‘YOUNG PUNKS IN OUR TWENTIES’
When Martin was approached in 1998, he was in his 13th year as a director at Monitor Co., the global strategy consulting firm in Cambridge, MA. The Canadian, who earned his MBA from Harvard in 1981, had served as co-head of the firm for two years. “Not only was he very comfortable in Boston, but he had an extremely lucrative situation at Monitor,” recalls Rotman.
The president of the University of Toronto had been on the board of a company that had hired Monitor. Martin ended up working closely with the university president because he sat on the board’s strategy committee. Though it was an opportunity that Martin was not looking for, he came to believe that he could make a contribution to the school if he was allowed the chance to transform it around some key ideas that had surfaced in his consulting work. In the early 1990s, Martin grew increasingly curious about why his firm was hired by clients.
“We were young punks in our twenties when we got going,” he recalls. “I was 27, and I kept asking, ‘Why don’t they hire the big, gigantic firms that have done this 100 times?’ What is it about these problems that doesn’t allow really bright people in these companies to solve them? I came to the conclusion that we were usually hired for unique bespoke problems that no one ever saw before. If you were thinking within the context of one model, you couldn’t solve this new problem. But if you examined it through multiple models at the same time, you could find a solution. So we pulled problems apart using many models, whether they were discipline-based, like marketing and manufacturing, or the stay small or grow big model, or being low-end focused or high-end focused.”
HOW ‘INTEGRATIVE THINKING’ CAME TO BE A STRATEGIC GAME CHANGER FOR ROTMAN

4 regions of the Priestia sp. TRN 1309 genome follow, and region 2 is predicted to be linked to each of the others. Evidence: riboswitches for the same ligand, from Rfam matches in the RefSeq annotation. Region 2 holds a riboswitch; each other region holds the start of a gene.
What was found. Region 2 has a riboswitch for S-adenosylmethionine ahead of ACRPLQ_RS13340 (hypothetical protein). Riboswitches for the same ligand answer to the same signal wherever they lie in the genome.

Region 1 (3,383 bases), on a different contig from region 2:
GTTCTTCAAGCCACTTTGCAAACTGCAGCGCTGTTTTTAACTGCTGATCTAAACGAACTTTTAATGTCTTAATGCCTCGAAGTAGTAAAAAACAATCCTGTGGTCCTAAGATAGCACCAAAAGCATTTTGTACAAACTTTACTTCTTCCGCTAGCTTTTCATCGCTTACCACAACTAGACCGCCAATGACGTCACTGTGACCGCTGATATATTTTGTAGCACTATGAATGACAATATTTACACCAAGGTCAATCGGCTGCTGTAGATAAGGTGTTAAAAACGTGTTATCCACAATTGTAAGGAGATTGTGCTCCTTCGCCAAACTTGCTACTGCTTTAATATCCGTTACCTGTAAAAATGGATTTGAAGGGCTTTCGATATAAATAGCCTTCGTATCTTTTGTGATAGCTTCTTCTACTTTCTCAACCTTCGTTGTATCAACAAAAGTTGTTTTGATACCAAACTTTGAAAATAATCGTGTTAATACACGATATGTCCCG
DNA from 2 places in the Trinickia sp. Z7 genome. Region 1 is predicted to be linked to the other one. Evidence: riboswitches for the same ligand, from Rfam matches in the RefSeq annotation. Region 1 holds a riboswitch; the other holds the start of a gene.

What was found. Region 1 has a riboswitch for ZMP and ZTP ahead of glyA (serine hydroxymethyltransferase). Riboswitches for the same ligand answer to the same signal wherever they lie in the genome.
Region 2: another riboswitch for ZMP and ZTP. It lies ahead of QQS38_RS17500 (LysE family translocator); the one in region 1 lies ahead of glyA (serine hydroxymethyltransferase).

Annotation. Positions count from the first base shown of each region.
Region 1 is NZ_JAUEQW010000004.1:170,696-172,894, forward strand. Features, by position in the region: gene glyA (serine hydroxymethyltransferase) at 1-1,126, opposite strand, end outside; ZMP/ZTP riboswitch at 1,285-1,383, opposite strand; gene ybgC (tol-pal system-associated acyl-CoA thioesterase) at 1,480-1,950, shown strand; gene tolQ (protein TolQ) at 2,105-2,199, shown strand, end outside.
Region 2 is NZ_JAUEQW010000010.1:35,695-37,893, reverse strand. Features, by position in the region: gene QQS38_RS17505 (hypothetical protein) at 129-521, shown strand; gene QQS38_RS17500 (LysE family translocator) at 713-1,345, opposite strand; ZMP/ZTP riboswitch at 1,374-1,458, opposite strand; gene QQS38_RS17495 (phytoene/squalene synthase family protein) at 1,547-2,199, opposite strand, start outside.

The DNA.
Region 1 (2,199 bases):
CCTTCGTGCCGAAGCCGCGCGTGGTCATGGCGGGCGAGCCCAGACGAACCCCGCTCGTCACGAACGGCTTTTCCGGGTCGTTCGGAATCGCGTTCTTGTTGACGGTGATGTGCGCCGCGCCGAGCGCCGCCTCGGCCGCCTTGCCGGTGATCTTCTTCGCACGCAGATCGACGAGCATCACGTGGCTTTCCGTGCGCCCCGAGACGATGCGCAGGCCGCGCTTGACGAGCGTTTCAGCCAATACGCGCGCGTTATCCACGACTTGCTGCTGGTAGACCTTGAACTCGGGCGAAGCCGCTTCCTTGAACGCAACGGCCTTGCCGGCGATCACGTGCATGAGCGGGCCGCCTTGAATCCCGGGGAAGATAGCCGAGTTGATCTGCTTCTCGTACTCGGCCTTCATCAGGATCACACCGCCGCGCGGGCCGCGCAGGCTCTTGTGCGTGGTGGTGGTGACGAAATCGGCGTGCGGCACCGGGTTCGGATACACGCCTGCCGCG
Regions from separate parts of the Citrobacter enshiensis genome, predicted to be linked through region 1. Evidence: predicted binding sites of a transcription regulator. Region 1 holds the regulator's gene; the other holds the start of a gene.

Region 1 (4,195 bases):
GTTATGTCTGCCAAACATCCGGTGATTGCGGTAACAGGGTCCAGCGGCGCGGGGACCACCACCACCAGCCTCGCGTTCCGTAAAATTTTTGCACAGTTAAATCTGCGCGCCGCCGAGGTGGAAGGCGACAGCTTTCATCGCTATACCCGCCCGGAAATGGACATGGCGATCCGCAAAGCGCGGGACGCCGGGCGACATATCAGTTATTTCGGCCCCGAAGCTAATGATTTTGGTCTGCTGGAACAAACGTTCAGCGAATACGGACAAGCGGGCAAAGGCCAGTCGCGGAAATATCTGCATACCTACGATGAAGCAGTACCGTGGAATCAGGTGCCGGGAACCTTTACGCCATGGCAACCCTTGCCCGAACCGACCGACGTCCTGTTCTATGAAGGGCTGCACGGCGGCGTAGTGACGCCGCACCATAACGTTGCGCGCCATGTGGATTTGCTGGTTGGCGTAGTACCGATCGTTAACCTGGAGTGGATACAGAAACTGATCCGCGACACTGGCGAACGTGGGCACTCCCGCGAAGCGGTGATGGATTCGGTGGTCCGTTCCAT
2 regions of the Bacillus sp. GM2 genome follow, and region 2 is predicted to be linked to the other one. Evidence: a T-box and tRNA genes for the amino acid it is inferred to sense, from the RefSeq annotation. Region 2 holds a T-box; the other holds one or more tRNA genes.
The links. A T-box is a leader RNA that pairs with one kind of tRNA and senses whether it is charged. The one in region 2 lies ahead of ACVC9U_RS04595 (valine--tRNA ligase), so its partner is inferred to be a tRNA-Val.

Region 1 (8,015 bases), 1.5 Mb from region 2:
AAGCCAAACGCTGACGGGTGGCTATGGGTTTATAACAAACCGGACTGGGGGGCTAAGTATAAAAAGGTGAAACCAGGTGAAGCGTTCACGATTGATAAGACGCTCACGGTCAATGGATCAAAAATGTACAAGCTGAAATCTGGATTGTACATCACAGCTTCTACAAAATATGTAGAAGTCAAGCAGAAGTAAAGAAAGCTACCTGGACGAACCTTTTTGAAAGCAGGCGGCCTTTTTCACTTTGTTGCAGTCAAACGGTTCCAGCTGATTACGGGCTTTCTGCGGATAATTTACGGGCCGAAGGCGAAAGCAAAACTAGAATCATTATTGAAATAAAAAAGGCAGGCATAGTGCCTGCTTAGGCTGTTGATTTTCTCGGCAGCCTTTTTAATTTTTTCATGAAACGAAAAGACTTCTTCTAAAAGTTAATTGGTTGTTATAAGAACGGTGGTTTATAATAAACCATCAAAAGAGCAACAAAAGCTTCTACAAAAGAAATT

Martin thought he could bring this “integrative thinking” approach to a business school. It was, he profoundly believed, highly valuable for leaders of business organizations, but he also knew it would differentiate the school. “I was of the view then and 15 years later that the only real place you don’t want to be in the modern MBA business is the mainstream business school,” he says. “Change is happening more slowly than I thought. But all of the criticism of MBA education from within, I buy completely. I think it is going to get way worse because mainstream MBAs are being taught a damaging perspective on a bunch of things. It’s self-satisfied. That is why I do not want the Rotman School to be a mainstream school. I wanted people to recognize that we are doing something different.”
Of course, the job of a dean has often been compared to herding cats. So when Martin met the selection committee of six faculty members, he put his cards on the table. “I very clearly told the committee, ‘I am going to do this integrative thinking thing. If you don’t like it, do not hire me because I’ll just make you mad. This is just a course you could go on. If you come back and say ‘no,’ I’ll go back to Boston and won’t have to fly my family up here, and I get to keep making vastly more money than this ijob pays. But I am warning you: I am going to do this.” The six faculty members voted unanimously to offer Martin the job.
During his three consecutive five-year terms, including a rare third term as dean, Martin put his chips on three big initiatives: integrative thinking, business design, and expansion. “As I look back on it,” he says, “it does feel as though you make a set of investments and you never know with an investment whether it’s a dumb idea or a smart idea. I think I can look back over the 15 years and say that most of the big investments we made were smarter rather than dumber ideas.”
MARTIN PUT HIS PERSONAL CREDIBILITY ON THE LINE
Martin was able to get integrative thinking into the core MBA curriculum so students are taught how to take opposing ideas or models, and instead of choosing one or the other, to create a new model that is better than both.
Unlike most deans lead and orchestrate change, Martin put himself at the center of his single biggest initiative in integrative thinking. He has written fifteen Harvard Business Review articles and published eight books. In the just released Thinkers50 list of the most influential management gurus, Martin is third behind Harvard’s Clayton Christensen and the authors of Blue Ocean Strategy. “I invested an enormous amount of my personal time and personal credibility in it,” says Martin, who raised $40 million from Marcel Desautels, a leading Canadian businessman and philanthropist, for the initiative. Desautels has a center for integrative thinking at Rotman named after him.